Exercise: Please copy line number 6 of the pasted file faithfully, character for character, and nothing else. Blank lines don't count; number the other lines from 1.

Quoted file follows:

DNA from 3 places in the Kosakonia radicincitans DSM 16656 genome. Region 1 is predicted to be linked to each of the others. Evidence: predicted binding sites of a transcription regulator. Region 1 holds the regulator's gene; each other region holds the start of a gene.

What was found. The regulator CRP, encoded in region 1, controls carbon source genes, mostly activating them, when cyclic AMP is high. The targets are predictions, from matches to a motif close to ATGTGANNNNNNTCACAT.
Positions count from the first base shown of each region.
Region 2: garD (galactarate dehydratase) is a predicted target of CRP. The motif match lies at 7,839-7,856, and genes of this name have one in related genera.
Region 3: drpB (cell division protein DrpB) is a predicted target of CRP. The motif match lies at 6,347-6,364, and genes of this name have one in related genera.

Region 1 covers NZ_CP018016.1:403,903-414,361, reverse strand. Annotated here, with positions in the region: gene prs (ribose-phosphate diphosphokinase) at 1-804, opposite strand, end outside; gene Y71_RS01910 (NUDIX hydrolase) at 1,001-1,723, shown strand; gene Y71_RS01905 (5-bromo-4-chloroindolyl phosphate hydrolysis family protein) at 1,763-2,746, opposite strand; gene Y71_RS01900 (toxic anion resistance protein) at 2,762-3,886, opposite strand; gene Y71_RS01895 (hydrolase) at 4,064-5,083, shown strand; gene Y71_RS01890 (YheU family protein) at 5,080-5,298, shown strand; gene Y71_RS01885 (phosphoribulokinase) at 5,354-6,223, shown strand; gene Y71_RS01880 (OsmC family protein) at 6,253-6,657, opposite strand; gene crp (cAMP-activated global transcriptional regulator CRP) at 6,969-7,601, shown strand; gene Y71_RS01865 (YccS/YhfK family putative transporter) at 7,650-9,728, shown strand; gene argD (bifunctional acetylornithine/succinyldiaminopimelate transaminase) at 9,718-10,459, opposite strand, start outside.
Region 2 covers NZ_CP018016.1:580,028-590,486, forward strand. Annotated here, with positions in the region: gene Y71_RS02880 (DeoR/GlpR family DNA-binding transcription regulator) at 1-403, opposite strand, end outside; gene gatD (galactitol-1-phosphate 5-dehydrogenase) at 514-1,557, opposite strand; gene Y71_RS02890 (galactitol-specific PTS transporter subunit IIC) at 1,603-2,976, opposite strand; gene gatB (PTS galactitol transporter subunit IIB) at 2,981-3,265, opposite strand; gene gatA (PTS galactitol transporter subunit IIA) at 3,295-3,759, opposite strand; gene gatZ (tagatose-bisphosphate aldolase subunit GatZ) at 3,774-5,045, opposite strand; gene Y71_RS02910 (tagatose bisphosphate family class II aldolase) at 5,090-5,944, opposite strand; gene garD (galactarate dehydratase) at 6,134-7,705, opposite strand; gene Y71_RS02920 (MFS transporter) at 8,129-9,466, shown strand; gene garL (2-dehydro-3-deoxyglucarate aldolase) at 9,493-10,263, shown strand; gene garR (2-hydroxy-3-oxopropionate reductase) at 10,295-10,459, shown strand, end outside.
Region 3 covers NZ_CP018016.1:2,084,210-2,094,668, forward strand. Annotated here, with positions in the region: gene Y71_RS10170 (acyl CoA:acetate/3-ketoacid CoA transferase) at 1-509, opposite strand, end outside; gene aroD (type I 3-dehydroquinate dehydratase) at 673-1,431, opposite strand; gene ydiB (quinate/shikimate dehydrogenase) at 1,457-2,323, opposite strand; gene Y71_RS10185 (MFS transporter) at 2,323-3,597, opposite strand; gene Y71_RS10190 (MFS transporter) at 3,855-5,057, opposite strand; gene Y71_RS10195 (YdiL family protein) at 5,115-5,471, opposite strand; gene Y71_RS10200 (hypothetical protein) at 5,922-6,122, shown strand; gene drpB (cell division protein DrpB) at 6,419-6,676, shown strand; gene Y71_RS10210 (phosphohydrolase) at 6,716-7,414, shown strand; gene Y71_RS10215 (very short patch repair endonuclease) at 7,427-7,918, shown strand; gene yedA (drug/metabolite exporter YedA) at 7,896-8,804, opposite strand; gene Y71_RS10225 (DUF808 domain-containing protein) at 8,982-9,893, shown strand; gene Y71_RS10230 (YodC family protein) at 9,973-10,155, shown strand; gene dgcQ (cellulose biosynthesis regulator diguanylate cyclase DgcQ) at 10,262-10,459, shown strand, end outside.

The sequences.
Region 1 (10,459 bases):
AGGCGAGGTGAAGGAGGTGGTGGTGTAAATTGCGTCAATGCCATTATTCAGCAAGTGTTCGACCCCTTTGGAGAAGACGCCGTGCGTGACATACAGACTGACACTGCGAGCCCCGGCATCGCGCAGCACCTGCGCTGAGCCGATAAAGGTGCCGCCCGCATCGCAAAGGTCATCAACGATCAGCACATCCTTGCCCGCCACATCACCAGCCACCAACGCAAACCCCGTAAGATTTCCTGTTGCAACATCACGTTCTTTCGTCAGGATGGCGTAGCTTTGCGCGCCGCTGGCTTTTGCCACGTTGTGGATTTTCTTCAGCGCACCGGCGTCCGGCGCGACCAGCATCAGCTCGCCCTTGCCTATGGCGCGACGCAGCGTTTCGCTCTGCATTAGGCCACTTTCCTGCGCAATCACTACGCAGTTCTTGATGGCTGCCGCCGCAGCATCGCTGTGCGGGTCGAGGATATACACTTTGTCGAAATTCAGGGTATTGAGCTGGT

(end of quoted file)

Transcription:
Region 1 covers NZ_CP018016.1:403,903-414,361, reverse strand. Annotated here, with positions in the region: gene prs (ribose-phosphate diphosphokinase) at 1-804, opposite strand, end outside; gene Y71_RS01910 (NUDIX hydrolase) at 1,001-1,723, shown strand; gene Y71_RS01905 (5-bromo-4-chloroindolyl phosphate hydrolysis family protein) at 1,763-2,746, opposite strand; gene Y71_RS01900 (toxic anion resistance protein) at 2,762-3,886, opposite strand; gene Y71_RS01895 (hydrolase) at 4,064-5,083, shown strand; gene Y71_RS01890 (YheU family protein) at 5,080-5,298, shown strand; gene Y71_RS01885 (phosphoribulokinase) at 5,354-6,223, shown strand; gene Y71_RS01880 (OsmC family protein) at 6,253-6,657, opposite strand; gene crp (cAMP-activated global transcriptional regulator CRP) at 6,969-7,601, shown strand; gene Y71_RS01865 (YccS/YhfK family putative transporter) at 7,650-9,728, shown strand; gene argD (bifunctional acetylornithine/succinyldiaminopimelate transaminase) at 9,718-10,459, opposite strand, start outside.